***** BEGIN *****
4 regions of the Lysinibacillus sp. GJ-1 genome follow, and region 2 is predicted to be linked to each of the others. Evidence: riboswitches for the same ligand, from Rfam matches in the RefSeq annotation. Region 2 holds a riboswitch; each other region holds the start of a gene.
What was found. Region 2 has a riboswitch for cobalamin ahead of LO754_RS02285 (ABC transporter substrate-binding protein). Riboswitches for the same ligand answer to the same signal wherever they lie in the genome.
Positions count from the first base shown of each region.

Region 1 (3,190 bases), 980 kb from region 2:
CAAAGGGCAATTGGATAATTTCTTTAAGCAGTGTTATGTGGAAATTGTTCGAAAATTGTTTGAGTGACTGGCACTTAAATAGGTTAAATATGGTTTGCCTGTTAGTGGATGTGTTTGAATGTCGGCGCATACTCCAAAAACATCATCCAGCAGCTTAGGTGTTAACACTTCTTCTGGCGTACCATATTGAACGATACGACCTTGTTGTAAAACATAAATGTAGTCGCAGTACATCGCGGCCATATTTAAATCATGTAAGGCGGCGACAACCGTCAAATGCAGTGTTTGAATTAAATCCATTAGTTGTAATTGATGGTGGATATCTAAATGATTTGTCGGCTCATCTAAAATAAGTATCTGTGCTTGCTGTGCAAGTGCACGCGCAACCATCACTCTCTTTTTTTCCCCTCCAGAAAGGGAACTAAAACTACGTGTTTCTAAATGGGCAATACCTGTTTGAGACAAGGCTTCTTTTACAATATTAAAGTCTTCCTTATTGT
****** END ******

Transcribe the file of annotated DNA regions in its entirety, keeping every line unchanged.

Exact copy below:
4 regions of the Lysinibacillus sp. GJ-1 genome follow, and region 2 is predicted to be linked to each of the others. Evidence: riboswitches for the same ligand, from Rfam matches in the RefSeq annotation. Region 2 holds a riboswitch; each other region holds the start of a gene.
What was found. Region 2 has a riboswitch for cobalamin ahead of LO754_RS02285 (ABC transporter substrate-binding protein). Riboswitches for the same ligand answer to the same signal wherever they lie in the genome.
Positions count from the first base shown of each region.

Region 1 (3,190 bases), 980 kb from region 2:
CAAAGGGCAATTGGATAATTTCTTTAAGCAGTGTTATGTGGAAATTGTTCGAAAATTGTTTGAGTGACTGGCACTTAAATAGGTTAAATATGGTTTGCCTGTTAGTGGATGTGTTTGAATGTCGGCGCATACTCCAAAAACATCATCCAGCAGCTTAGGTGTTAACACTTCTTCTGGCGTACCATATTGAACGATACGACCTTGTTGTAAAACATAAATGTAGTCGCAGTACATCGCGGCCATATTTAAATCATGTAAGGCGGCGACAACCGTCAAATGCAGTGTTTGAATTAAATCCATTAGTTGTAATTGATGGTGGATATCTAAATGATTTGTCGGCTCATCTAAAATAAGTATCTGTGCTTGCTGTGCAAGTGCACGCGCAACCATCACTCTCTTTTTTTCCCCTCCAGAAAGGGAACTAAAACTACGTGTTTCTAAATGGGCAATACCTGTTTGAGACAAGGCTTCTTTTACAATATTAAAGTCTTCCTTATTGT